U.S. Surgeon General Murthy: “I wish I could circle, underscore, and star so much of what you just said, because you’re right on. And you’re right that the most important asset we have is our kids and we’ve got to do more to protect them.”
WASHINGTON — U.S. Senator Tommy Tuberville (R-AL) spoke with U.S. Surgeon General Vivek Murthy on exploring solutions to the mental health crisis in America during a U.S. Senate Health, Education, Labor and Pensions (HELP) hearing earlier today. Senator Tuberville made a passionate appeal for state, federal, and local action on America’s mental health crisis, calling it “the biggest problem we have in this country” and “the number one problem in this country.”
Excerpts from Senator Tuberville’s remarks can be found below, and his full remarks can be found here.
ON THE IMPORTANCE OF AMERICA’S YOUTH :
TUBERVILLE: “I spent 35 years travelling this country as a coach, educator. And this is not just a crisis that we have of mental health. It’s an emergency. We’ve got huge problems. This is probably the biggest problem we have in this country. It’s getting worse every day. I saw it change in just a short period of time. The number one commodity that we have in this country is not gold and silver. It’s our young people. And we’re destroying them. And we’re sitting back and watching it happen. I’ve seen prescription drugs take over our youth, especially a lot of kids that I work with. You know, we’ve ruined the nuclear family. And that’s where a lot of this has got to come from. I counted it up yesterday, 32 mental health programs that we have in this country… We spent tens of billions of dollars and we’re not making any progress. We’re going the opposite way.”
TUBERVILLE: “We have a program in Alabama… that our state mental health department is running through our children’s hospital. It works to connect interested primary providers with mental health specialists across the state and operates as sort of a command center out of the hospital in Birmingham. Kids experiencing all the issues that they have are connected with providers that are close to them, whether it’s rural or inner city. Money for this particular program has tripled in the last year in the Bipartisan Safer Communities Act. Now, I will tell you this. We can afford a lot of things around here. We cannot not afford to fund mental health. We can’t. We have to be able to afford it and through situations like this. So, Dr. Murthy, are we tracking the successes and failures of the rest of the billions of dollars that we spend? Are we tracking where it’s working? Have you got people that’s doing that in in your line of work that’s helping us track the money? Is that money helping to the degree where we can see success?”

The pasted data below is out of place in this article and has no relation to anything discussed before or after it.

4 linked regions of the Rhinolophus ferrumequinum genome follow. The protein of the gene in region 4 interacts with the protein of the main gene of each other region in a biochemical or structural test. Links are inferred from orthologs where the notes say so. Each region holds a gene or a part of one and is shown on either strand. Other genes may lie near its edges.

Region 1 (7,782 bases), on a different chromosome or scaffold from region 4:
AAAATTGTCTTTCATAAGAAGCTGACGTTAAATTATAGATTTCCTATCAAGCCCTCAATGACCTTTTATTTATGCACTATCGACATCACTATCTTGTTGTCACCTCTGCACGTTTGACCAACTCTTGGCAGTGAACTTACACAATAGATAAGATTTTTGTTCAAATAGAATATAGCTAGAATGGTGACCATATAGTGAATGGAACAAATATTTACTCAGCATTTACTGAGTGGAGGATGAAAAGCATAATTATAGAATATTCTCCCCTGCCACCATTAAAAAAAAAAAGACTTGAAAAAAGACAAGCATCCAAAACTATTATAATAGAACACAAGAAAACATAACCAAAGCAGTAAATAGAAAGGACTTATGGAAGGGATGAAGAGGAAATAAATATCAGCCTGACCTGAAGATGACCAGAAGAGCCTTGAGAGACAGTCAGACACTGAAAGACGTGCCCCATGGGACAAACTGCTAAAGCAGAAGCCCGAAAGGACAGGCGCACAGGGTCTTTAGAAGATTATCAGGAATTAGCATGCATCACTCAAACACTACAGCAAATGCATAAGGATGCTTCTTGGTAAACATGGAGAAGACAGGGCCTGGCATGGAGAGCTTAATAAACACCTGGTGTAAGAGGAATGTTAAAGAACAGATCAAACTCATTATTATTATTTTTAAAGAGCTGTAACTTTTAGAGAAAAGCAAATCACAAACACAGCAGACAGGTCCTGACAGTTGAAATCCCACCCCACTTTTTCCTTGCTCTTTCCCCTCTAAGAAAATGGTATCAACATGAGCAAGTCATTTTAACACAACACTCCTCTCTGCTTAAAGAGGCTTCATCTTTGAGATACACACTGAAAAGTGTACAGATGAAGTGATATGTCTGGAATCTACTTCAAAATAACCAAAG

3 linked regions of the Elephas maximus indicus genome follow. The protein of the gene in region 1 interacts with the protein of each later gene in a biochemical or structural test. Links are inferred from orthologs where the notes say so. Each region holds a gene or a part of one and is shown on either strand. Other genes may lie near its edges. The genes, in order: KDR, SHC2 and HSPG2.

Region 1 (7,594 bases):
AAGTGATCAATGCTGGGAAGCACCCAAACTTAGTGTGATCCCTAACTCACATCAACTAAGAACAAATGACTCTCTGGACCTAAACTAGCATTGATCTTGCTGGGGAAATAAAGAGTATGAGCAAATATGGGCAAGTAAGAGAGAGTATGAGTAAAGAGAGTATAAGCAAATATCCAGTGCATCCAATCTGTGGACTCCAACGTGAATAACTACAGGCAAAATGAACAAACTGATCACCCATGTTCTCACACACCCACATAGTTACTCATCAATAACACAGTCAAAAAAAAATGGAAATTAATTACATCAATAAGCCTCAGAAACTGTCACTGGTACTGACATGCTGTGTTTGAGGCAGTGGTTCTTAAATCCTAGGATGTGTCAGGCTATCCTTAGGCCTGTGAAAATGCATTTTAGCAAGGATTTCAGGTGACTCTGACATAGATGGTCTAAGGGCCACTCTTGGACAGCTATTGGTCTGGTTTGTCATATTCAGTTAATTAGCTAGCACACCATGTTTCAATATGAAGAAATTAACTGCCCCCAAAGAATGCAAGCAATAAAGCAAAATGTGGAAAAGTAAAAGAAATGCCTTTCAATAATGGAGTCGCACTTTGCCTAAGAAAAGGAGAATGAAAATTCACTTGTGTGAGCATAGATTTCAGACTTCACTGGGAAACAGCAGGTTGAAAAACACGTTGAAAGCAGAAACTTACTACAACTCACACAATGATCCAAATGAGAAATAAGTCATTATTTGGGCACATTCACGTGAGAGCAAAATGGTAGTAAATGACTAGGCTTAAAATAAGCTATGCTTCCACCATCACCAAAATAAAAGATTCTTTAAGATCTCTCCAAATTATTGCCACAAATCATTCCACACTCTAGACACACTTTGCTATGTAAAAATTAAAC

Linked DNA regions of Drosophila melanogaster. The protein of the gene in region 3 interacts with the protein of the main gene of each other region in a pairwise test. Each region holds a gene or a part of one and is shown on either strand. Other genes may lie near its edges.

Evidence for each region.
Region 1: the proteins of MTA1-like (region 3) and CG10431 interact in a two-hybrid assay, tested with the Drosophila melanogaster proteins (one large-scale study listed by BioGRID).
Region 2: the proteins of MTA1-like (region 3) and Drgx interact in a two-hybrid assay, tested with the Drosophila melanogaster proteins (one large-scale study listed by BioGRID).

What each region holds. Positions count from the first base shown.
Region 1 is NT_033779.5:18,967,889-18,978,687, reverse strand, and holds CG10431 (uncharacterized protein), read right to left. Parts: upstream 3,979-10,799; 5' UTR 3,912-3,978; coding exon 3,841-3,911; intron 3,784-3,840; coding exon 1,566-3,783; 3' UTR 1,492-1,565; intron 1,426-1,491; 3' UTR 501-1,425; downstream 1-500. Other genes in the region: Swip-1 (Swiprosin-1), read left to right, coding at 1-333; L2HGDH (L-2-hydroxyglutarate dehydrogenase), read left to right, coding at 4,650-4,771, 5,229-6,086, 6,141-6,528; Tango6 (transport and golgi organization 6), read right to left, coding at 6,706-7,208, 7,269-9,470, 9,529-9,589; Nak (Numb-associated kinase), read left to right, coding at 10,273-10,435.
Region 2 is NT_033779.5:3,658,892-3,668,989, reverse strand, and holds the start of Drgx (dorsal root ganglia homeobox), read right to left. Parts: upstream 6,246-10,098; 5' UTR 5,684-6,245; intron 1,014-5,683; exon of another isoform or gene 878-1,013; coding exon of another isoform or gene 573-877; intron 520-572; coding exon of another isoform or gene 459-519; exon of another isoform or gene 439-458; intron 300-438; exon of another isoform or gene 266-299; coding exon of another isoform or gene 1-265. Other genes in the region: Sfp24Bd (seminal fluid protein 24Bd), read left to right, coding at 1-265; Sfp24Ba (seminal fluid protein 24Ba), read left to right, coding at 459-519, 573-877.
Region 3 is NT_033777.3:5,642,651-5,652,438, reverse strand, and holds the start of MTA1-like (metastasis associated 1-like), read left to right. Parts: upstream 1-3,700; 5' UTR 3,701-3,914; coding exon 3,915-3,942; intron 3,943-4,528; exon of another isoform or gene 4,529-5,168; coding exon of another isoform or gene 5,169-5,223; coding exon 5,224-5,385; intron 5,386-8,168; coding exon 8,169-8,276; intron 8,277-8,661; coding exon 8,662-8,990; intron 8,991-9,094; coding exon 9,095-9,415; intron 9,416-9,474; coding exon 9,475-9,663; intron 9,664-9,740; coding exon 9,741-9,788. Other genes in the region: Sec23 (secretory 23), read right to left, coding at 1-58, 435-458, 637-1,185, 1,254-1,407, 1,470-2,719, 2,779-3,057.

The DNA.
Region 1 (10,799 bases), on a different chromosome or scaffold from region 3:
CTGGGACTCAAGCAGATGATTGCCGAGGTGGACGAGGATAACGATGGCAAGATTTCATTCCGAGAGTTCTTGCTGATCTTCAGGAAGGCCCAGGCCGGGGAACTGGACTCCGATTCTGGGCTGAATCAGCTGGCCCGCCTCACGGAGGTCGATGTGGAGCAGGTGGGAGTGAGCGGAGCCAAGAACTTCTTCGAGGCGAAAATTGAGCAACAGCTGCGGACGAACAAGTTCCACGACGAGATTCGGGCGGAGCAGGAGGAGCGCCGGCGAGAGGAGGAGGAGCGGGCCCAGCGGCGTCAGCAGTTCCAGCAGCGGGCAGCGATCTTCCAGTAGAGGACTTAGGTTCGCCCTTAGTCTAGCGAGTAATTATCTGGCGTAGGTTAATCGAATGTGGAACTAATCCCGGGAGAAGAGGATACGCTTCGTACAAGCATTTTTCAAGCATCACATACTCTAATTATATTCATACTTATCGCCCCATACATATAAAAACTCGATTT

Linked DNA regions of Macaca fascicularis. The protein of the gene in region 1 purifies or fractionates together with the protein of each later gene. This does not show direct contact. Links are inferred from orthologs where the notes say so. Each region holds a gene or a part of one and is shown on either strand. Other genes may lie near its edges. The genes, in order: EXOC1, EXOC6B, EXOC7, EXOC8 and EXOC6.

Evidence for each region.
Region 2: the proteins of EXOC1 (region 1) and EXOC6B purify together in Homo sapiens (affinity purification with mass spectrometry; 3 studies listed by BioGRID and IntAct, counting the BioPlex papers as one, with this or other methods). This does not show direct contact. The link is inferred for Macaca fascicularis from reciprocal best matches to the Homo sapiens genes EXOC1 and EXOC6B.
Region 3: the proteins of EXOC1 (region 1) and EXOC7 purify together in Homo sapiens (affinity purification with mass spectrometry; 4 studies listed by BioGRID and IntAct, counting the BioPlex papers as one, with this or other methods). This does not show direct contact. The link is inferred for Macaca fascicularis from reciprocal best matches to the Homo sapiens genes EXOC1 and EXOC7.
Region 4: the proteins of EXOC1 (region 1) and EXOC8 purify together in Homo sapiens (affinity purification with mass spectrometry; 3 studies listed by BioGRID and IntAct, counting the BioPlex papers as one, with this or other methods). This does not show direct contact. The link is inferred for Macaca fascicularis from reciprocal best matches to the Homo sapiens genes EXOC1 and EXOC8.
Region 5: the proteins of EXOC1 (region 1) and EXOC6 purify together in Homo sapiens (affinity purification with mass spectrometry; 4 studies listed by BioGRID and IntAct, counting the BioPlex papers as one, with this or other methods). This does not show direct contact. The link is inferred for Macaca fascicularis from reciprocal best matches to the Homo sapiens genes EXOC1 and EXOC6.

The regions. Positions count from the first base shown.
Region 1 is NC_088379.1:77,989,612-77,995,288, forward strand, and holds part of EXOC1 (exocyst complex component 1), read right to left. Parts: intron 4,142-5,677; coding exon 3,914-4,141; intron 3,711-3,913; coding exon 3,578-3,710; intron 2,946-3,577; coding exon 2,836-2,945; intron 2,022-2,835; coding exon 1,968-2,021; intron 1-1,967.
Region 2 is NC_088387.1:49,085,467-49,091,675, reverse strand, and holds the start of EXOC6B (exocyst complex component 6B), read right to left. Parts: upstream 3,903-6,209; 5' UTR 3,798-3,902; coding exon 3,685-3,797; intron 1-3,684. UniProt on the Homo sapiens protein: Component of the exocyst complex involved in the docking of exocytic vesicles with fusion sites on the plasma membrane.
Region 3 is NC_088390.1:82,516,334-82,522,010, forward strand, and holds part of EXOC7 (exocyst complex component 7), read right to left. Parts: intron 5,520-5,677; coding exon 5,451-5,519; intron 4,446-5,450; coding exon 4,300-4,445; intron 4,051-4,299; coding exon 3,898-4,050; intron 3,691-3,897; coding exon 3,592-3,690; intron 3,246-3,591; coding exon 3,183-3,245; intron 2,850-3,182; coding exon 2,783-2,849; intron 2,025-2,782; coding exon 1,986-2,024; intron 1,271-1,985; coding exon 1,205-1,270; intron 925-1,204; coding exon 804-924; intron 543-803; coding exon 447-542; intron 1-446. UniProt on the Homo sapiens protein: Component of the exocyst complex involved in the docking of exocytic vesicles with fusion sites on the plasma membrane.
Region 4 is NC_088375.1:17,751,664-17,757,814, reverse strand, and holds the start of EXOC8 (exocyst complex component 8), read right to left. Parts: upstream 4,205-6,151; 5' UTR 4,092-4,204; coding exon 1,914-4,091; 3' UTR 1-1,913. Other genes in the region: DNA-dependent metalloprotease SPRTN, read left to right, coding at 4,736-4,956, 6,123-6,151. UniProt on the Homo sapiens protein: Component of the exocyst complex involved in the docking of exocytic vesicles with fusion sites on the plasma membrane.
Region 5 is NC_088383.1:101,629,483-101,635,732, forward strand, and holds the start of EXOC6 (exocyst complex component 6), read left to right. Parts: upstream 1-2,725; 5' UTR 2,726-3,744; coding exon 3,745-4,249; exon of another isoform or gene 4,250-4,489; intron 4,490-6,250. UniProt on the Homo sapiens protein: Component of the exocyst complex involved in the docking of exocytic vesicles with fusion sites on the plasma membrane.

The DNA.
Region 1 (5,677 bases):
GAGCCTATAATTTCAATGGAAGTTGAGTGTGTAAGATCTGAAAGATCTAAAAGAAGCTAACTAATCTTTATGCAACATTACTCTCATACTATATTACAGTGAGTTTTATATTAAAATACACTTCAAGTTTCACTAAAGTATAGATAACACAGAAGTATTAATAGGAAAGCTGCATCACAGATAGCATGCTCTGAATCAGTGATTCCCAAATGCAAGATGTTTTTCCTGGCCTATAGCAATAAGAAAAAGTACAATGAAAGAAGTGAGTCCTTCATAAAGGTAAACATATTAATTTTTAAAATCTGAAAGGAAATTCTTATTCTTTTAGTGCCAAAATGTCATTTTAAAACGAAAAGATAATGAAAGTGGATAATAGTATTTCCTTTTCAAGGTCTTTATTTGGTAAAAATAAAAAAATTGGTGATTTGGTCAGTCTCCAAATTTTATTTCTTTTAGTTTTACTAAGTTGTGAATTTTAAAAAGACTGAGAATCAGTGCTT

MURTHY: “Well, thanks, Senator, and I wish I could circle, underscore, and star so much of what you just said, because you’re right on and you’re right that the most important asset we have is our kids and we’ve got to do more to protect them. I also agree with you that when we do put funds toward a cause, it’s important to know, is it actually working? Is it delivering the benefit? And while our office, the office of surgeon general does not conduct evaluation trials, that’s not what we are a resourced to do. We do have colleagues across the Department of Health and Human Services, at NIH, and at SAMHSA who do conduct evaluations of programs so that we understand what’s working, who it’s working for, and what more what’s missing. But I think, Senator — to pick up on something else you said here as well — I think and I like the program you mentioned in Alabama in terms of the concept of building a network and an infrastructure so that primary care doctors in particular and others aren’t trying to manage all this on their own, like programs at the Pediatric Mental Health Access Program, for example, have been very helpful in making sure that those primary care doctors can get expertise, mental health expertise into the clinic when a patient is there. And we do need more programs like that.”